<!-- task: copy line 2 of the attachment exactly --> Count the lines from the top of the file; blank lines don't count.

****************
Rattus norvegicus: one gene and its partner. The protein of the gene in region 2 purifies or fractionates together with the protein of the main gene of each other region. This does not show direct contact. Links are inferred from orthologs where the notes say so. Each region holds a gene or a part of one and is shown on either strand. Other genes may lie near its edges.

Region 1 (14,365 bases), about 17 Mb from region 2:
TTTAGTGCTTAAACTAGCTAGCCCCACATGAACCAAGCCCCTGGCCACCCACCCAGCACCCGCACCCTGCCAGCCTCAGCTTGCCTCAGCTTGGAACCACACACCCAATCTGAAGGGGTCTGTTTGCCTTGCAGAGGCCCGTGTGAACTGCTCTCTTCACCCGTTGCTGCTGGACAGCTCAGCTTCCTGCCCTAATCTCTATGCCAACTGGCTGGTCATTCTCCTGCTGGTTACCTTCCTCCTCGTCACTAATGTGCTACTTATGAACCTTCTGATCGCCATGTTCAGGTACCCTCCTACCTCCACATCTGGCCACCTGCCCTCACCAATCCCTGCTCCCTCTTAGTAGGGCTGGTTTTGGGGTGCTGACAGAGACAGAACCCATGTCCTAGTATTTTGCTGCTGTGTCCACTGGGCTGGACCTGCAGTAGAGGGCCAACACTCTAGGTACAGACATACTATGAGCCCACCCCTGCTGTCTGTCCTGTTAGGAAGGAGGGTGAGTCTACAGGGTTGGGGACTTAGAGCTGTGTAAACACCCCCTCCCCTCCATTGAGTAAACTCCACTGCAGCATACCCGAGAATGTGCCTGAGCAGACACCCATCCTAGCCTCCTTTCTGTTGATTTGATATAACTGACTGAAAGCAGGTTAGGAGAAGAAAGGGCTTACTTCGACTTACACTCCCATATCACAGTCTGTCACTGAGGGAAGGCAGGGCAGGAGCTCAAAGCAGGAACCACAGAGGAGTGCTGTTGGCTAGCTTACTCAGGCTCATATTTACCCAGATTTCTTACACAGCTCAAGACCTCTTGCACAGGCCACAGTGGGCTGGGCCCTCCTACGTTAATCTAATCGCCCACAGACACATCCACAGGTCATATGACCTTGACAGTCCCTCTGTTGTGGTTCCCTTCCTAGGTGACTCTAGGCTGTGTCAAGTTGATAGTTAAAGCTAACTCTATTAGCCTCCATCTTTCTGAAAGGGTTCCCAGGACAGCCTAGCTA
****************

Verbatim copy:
Region 1 (14,365 bases), about 17 Mb from region 2: